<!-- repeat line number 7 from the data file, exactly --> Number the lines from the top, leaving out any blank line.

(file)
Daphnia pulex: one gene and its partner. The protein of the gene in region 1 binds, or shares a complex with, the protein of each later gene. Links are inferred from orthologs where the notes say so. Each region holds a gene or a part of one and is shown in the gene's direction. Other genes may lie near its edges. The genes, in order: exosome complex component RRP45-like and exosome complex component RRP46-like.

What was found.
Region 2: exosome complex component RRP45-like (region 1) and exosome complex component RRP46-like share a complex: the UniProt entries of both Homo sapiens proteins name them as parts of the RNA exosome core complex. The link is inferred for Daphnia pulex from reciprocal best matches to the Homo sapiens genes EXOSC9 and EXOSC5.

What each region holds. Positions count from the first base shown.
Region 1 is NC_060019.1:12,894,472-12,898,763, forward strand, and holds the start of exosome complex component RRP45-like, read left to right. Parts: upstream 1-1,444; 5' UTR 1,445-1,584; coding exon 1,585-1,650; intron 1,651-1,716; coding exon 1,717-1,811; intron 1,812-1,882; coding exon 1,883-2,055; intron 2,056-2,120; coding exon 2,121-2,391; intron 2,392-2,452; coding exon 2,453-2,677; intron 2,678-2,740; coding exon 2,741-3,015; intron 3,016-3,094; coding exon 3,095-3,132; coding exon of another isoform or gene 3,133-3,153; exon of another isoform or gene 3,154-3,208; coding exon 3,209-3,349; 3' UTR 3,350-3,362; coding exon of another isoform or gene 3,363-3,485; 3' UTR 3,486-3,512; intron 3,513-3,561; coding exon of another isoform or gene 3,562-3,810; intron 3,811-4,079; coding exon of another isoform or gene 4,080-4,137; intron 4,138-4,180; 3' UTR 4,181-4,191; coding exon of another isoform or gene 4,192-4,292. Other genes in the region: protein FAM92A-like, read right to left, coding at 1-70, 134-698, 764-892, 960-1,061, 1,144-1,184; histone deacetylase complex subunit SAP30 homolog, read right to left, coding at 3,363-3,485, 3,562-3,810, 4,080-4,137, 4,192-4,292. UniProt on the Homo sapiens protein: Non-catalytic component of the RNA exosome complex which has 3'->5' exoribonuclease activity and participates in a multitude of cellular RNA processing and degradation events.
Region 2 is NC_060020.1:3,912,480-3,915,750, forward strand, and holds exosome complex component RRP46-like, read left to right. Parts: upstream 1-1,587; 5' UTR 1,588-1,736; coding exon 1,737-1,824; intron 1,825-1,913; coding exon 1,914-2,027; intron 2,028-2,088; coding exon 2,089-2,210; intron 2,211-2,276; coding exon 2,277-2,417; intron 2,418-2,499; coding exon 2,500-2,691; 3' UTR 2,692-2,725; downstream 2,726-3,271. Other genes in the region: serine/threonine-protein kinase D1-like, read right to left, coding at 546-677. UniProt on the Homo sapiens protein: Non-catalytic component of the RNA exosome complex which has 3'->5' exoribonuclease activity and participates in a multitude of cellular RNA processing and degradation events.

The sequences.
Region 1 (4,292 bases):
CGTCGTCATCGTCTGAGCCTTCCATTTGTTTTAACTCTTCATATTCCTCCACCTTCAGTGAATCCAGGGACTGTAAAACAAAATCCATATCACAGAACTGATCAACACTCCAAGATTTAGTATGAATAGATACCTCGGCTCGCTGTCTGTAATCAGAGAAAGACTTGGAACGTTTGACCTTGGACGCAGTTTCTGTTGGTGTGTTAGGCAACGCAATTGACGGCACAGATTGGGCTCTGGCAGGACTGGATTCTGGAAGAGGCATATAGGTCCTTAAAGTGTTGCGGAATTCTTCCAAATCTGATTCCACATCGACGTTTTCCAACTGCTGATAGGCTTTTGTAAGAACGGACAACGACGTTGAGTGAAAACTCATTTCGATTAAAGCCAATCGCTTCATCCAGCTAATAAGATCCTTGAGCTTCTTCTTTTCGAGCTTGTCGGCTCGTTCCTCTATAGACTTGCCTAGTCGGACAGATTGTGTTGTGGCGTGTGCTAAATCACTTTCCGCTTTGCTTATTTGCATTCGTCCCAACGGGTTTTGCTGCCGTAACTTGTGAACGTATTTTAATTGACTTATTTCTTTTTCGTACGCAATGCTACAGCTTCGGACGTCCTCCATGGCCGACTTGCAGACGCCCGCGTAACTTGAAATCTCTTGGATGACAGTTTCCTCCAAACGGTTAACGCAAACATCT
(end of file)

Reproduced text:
The sequences.